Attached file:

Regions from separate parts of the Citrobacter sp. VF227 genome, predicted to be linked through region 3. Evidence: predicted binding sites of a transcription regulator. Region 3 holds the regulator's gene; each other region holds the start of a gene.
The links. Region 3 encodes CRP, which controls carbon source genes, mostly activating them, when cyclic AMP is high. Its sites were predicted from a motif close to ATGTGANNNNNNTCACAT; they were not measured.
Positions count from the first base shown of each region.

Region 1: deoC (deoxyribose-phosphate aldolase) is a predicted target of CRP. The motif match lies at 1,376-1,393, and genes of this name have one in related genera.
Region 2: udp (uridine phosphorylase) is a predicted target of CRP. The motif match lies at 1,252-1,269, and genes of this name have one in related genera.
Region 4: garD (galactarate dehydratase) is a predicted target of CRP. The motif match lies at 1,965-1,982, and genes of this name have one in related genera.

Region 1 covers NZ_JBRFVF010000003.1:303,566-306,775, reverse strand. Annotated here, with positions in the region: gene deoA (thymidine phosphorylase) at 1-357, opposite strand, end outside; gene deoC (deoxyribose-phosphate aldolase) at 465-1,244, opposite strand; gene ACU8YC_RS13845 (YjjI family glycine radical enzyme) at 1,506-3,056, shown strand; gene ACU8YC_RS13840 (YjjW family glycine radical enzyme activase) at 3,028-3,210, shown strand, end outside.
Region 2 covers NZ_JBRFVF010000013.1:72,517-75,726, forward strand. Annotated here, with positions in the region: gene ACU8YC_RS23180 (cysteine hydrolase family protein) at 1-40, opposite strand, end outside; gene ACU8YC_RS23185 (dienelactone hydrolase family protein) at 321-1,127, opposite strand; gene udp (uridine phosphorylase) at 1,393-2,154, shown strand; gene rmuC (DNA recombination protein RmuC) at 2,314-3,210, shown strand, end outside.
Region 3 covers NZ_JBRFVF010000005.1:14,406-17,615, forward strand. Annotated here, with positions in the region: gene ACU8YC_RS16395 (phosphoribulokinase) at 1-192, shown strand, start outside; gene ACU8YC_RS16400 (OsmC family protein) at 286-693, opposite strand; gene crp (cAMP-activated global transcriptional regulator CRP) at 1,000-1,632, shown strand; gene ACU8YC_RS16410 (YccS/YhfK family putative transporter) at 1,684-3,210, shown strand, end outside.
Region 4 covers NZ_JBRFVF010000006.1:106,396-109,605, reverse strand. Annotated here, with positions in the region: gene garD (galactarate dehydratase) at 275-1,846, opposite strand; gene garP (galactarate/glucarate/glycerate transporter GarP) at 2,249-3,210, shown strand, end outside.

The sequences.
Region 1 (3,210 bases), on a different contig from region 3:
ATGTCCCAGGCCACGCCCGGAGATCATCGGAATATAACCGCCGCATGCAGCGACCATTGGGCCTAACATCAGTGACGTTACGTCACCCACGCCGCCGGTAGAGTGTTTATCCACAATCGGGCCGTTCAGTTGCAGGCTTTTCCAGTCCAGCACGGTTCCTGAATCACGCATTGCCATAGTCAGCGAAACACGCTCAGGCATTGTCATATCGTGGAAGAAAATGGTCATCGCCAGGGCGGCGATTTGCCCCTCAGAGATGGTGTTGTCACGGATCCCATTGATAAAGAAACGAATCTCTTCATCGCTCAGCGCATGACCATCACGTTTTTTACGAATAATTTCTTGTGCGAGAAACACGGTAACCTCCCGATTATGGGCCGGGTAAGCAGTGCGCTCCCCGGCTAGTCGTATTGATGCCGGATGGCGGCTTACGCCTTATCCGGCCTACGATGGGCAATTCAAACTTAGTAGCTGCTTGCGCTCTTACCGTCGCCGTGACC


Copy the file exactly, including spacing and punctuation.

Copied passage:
Regions from separate parts of the Citrobacter sp. VF227 genome, predicted to be linked through region 3. Evidence: predicted binding sites of a transcription regulator. Region 3 holds the regulator's gene; each other region holds the start of a gene.
The links. Region 3 encodes CRP, which controls carbon source genes, mostly activating them, when cyclic AMP is high. Its sites were predicted from a motif close to ATGTGANNNNNNTCACAT; they were not measured.
Positions count from the first base shown of each region.

Region 1: deoC (deoxyribose-phosphate aldolase) is a predicted target of CRP. The motif match lies at 1,376-1,393, and genes of this name have one in related genera.
Region 2: udp (uridine phosphorylase) is a predicted target of CRP. The motif match lies at 1,252-1,269, and genes of this name have one in related genera.
Region 4: garD (galactarate dehydratase) is a predicted target of CRP. The motif match lies at 1,965-1,982, and genes of this name have one in related genera.

Region 1 covers NZ_JBRFVF010000003.1:303,566-306,775, reverse strand. Annotated here, with positions in the region: gene deoA (thymidine phosphorylase) at 1-357, opposite strand, end outside; gene deoC (deoxyribose-phosphate aldolase) at 465-1,244, opposite strand; gene ACU8YC_RS13845 (YjjI family glycine radical enzyme) at 1,506-3,056, shown strand; gene ACU8YC_RS13840 (YjjW family glycine radical enzyme activase) at 3,028-3,210, shown strand, end outside.
Region 2 covers NZ_JBRFVF010000013.1:72,517-75,726, forward strand. Annotated here, with positions in the region: gene ACU8YC_RS23180 (cysteine hydrolase family protein) at 1-40, opposite strand, end outside; gene ACU8YC_RS23185 (dienelactone hydrolase family protein) at 321-1,127, opposite strand; gene udp (uridine phosphorylase) at 1,393-2,154, shown strand; gene rmuC (DNA recombination protein RmuC) at 2,314-3,210, shown strand, end outside.
Region 3 covers NZ_JBRFVF010000005.1:14,406-17,615, forward strand. Annotated here, with positions in the region: gene ACU8YC_RS16395 (phosphoribulokinase) at 1-192, shown strand, start outside; gene ACU8YC_RS16400 (OsmC family protein) at 286-693, opposite strand; gene crp (cAMP-activated global transcriptional regulator CRP) at 1,000-1,632, shown strand; gene ACU8YC_RS16410 (YccS/YhfK family putative transporter) at 1,684-3,210, shown strand, end outside.
Region 4 covers NZ_JBRFVF010000006.1:106,396-109,605, reverse strand. Annotated here, with positions in the region: gene garD (galactarate dehydratase) at 275-1,846, opposite strand; gene garP (galactarate/glucarate/glycerate transporter GarP) at 2,249-3,210, shown strand, end outside.

The sequences.
Region 1 (3,210 bases), on a different contig from region 3:
ATGTCCCAGGCCACGCCCGGAGATCATCGGAATATAACCGCCGCATGCAGCGACCATTGGGCCTAACATCAGTGACGTTACGTCACCCACGCCGCCGGTAGAGTGTTTATCCACAATCGGGCCGTTCAGTTGCAGGCTTTTCCAGTCCAGCACGGTTCCTGAATCACGCATTGCCATAGTCAGCGAAACACGCTCAGGCATTGTCATATCGTGGAAGAAAATGGTCATCGCCAGGGCGGCGATTTGCCCCTCAGAGATGGTGTTGTCACGGATCCCATTGATAAAGAAACGAATCTCTTCATCGCTCAGCGCATGACCATCACGTTTTTTACGAATAATTTCTTGTGCGAGAAACACGGTAACCTCCCGATTATGGGCCGGGTAAGCAGTGCGCTCCCCGGCTAGTCGTATTGATGCCGGATGGCGGCTTACGCCTTATCCGGCCTACGATGGGCAATTCAAACTTAGTAGCTGCTTGCGCTCTTACCGTCGCCGTGACC